develooper Front page | perl.perl6.users | Postings from July 2020

Re: root cubic

Thread Previous | Thread Next
From:
Tobias Boege
Date:
July 9, 2020 16:11
Subject:
Re: root cubic
Message ID:
20200709161101.GG534575@highrise.localdomain
On Thu, 09 Jul 2020, Aureliano Guedes wrote:
> Hi all,
> 
> A quick question.
> 
> This is expected?
> 
> raku -e 'say 9 ** (1/3)'
> 2.080083823051904
> 
> 
> Why do I'm asking this?
> I know about the computational floating problem and I also know that the
> Raku deal with rational whenever it is possible and store numbers as
> expressions (actually I don't know if there are more details). That's why
> 0.2 + 0.1 == 0.3 in Raku returns True whilst in other languages like
> Python, Perl5, and Ruby return False.
> 
> Then, I was just playing around and I'd like to check if it is expected.
> 

I for one expected it. The equation 0.1 + 0.2 == 0.3 uses the Rat type in
Raku, which stores rational numbers as exact fractions of numerator and
denominator, avoiding the floating point inaccuracies you mention, and
hence making equality comparisons trustworthy.

The number 9 ** (1/3) is not rational and in general exponentiation with a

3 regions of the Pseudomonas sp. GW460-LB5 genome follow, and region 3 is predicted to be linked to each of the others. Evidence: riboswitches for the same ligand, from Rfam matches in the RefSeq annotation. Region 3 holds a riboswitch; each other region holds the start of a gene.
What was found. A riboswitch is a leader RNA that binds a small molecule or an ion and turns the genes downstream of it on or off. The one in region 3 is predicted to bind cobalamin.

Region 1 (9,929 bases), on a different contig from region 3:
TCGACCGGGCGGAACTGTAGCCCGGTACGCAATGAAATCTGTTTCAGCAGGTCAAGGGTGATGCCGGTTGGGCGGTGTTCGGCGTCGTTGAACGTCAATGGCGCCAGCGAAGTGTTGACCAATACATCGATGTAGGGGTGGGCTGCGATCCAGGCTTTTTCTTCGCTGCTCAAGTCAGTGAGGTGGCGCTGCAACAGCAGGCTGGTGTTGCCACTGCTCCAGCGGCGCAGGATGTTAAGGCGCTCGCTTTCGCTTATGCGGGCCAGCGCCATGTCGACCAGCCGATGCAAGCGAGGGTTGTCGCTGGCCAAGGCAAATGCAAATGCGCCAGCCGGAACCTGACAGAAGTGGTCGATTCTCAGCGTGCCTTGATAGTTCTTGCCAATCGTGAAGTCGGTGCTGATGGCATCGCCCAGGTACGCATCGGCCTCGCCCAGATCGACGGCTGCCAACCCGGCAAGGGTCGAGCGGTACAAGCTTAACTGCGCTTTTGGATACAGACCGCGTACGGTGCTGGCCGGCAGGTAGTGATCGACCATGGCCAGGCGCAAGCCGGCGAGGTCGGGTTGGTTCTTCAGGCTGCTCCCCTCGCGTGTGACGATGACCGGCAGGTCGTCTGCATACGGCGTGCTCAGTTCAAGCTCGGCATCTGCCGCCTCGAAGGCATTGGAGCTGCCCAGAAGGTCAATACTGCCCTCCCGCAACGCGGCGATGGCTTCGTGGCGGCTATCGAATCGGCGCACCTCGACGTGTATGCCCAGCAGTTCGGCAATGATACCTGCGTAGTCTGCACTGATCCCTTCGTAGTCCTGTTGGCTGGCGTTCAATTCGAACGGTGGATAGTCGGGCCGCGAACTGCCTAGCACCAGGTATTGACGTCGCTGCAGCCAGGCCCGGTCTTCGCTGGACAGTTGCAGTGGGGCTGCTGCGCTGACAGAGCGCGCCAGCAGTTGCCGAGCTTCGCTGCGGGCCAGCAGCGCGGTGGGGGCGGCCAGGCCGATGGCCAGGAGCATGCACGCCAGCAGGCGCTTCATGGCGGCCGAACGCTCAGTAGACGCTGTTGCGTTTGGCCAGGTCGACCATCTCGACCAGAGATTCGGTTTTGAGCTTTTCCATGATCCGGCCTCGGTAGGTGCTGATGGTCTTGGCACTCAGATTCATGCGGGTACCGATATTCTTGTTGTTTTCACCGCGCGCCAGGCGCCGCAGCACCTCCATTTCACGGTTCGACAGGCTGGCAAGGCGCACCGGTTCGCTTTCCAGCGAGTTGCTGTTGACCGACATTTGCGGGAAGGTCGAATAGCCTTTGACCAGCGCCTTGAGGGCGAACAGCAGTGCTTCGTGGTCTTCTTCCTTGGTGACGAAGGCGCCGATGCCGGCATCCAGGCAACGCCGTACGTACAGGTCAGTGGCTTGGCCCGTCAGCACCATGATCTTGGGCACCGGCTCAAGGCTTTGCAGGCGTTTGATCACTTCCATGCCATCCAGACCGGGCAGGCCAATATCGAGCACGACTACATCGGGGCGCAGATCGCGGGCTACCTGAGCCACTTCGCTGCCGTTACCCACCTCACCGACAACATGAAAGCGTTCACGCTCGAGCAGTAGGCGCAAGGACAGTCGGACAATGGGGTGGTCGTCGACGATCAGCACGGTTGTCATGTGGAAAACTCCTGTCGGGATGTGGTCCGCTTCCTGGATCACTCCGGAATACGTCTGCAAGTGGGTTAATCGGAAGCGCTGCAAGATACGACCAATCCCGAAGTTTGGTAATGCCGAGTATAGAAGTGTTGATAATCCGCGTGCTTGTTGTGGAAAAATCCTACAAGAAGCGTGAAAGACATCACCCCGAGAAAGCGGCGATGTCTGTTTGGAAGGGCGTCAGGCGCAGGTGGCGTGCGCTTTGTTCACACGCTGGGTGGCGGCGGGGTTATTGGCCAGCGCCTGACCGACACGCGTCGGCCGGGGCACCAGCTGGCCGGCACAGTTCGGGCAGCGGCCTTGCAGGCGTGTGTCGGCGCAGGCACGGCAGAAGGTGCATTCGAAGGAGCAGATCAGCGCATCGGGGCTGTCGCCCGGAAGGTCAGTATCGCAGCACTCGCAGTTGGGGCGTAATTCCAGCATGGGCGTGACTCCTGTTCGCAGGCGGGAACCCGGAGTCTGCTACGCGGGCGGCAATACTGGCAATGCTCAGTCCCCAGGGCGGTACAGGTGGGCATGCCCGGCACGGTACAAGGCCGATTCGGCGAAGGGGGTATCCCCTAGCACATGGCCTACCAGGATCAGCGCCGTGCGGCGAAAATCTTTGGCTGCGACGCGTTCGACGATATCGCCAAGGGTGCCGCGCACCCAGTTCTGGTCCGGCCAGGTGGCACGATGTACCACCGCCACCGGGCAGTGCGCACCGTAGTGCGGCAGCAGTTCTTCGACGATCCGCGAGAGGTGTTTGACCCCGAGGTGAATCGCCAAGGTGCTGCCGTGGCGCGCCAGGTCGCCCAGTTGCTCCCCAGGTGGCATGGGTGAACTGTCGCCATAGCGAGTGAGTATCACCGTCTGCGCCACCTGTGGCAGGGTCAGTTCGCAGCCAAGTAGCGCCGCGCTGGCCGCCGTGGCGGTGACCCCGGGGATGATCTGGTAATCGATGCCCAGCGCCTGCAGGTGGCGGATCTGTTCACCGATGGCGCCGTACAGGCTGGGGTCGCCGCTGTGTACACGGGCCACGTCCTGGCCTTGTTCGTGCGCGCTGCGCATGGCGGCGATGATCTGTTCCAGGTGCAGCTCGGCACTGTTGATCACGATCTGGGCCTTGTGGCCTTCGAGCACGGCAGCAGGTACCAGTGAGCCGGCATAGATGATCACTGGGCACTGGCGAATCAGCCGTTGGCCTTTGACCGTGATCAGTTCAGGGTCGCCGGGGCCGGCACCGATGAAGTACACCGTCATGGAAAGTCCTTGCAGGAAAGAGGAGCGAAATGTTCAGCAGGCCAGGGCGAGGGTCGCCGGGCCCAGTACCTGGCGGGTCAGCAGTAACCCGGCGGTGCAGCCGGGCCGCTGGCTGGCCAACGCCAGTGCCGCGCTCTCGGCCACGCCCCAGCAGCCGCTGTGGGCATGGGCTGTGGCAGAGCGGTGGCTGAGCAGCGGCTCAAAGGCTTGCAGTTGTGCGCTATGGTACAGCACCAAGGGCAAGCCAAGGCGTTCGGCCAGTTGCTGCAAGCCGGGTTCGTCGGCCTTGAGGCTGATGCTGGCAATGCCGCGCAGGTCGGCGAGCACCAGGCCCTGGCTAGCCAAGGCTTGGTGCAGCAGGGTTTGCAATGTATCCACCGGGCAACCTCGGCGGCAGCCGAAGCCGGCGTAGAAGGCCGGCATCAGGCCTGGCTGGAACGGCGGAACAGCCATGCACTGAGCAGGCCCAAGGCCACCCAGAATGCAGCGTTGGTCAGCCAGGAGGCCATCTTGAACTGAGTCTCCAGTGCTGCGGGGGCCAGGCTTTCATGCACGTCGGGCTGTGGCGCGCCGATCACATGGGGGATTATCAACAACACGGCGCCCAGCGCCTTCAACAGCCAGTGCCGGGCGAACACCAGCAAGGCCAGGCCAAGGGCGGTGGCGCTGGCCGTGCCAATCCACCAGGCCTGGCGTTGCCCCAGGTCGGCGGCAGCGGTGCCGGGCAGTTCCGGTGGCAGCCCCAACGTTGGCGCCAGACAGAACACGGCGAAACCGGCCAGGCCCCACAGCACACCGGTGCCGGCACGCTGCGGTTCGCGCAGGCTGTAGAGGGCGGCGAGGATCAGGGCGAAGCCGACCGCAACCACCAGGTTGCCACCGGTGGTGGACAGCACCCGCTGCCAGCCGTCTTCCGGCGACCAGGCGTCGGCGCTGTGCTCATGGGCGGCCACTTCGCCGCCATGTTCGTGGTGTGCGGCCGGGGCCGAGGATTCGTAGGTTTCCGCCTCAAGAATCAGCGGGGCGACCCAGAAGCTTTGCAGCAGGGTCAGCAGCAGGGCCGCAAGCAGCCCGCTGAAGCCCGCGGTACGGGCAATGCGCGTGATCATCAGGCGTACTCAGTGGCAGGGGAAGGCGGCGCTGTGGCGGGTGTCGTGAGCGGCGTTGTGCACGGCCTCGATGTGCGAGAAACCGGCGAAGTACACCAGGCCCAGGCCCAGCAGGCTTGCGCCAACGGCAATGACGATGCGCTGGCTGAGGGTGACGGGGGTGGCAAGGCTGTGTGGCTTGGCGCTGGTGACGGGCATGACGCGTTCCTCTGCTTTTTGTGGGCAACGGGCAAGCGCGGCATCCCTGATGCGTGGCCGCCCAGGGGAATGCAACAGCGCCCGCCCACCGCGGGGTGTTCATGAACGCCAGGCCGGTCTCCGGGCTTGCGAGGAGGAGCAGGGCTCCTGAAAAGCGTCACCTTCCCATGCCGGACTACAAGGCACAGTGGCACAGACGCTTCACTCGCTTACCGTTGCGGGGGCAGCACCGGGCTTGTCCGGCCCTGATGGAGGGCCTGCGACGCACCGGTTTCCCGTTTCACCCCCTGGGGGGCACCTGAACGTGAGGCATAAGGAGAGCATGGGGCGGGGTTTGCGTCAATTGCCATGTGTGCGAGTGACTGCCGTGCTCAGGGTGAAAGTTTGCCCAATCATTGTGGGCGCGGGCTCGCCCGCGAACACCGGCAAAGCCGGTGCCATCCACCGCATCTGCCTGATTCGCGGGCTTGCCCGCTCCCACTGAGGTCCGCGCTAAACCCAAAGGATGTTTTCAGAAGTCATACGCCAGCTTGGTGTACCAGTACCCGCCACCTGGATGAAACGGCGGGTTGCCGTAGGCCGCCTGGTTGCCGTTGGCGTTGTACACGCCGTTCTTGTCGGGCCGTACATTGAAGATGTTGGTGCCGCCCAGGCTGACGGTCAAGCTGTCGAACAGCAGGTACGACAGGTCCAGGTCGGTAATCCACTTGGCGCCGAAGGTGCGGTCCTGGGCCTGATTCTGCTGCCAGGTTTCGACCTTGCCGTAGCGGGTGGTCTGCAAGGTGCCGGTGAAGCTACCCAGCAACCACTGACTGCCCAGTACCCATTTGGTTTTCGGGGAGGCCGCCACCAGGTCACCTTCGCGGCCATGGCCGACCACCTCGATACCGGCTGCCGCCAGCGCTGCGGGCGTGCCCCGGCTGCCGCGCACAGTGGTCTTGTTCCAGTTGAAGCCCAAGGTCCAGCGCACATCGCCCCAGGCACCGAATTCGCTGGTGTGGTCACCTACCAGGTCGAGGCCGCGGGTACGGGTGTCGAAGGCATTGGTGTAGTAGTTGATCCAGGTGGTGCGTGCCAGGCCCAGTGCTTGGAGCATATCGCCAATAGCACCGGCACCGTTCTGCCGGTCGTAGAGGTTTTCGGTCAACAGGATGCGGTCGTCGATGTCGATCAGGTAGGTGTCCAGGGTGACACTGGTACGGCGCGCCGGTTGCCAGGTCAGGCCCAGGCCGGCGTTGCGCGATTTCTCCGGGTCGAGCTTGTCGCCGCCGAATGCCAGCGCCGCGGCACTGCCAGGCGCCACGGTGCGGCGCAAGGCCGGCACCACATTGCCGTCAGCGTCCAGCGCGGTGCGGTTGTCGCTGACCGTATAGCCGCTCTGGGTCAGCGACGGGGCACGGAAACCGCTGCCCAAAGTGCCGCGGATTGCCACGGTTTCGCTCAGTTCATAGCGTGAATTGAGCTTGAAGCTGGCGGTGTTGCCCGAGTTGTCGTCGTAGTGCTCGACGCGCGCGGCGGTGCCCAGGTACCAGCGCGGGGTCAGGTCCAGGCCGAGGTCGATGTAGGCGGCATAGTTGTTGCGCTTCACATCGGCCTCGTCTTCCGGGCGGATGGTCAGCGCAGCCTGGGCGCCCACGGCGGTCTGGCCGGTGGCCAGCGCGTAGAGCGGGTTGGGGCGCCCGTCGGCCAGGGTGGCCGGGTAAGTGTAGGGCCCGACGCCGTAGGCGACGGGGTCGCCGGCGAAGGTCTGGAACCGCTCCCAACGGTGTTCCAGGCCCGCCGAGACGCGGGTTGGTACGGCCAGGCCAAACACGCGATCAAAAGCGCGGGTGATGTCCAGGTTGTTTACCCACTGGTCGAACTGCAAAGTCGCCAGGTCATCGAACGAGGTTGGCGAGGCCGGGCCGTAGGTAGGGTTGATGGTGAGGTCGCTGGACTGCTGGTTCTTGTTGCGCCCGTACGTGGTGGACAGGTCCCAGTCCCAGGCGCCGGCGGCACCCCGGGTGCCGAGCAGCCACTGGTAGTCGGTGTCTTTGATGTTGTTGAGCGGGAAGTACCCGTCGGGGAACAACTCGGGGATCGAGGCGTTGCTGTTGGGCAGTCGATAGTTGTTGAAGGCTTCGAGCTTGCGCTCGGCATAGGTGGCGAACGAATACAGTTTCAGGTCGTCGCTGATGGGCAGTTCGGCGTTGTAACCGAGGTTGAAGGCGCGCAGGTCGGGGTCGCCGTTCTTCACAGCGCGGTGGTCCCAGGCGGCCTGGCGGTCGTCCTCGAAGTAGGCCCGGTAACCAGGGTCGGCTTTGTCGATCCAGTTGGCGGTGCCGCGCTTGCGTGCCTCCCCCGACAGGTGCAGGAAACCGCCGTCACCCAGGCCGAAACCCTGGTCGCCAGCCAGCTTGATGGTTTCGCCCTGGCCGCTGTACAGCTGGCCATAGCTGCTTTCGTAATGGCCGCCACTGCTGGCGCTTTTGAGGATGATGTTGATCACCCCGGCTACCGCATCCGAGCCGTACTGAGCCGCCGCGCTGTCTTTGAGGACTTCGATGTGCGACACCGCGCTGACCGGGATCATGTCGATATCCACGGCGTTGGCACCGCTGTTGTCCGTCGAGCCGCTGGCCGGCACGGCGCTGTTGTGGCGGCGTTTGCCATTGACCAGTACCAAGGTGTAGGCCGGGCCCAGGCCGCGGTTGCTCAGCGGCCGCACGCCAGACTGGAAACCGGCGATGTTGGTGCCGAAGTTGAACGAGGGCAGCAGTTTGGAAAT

fractional power might not produce a rational number, so exact representation
via Rat is out of the question. Therefore Rakudo does the computation with
Num, which are inexact floating point values again.

Now, there are effective ways to represent algebraic numbers like 9 ** (1/3)
in such a way that you can do arithmetic with them, but I'm not aware of any
implementation of that available to Raku. For someone with enough tuits,
I think this [1] can serve as a sort of high-level manual for creating such
a module. In terms of ready-made non-Raku packages, I only know of CGAL [2],
which provides a clean and even (template-)parametric interface to real
algebraic numbers. In fact, I might have a try at NativeCall'ing it this
evening.

Best,
Tobias

[1] https://math.stackexchange.com/a/3144516
[2] https://www.cgal.org/

-- 
"There's an old saying: Don't change anything... ever!" -- Mr. Monk

Thread Previous | Thread Next


nntp.perl.org: Perl Programming lists via nntp and http.
Comments to Ask Bjørn Hansen at ask@perl.org | Group listing | About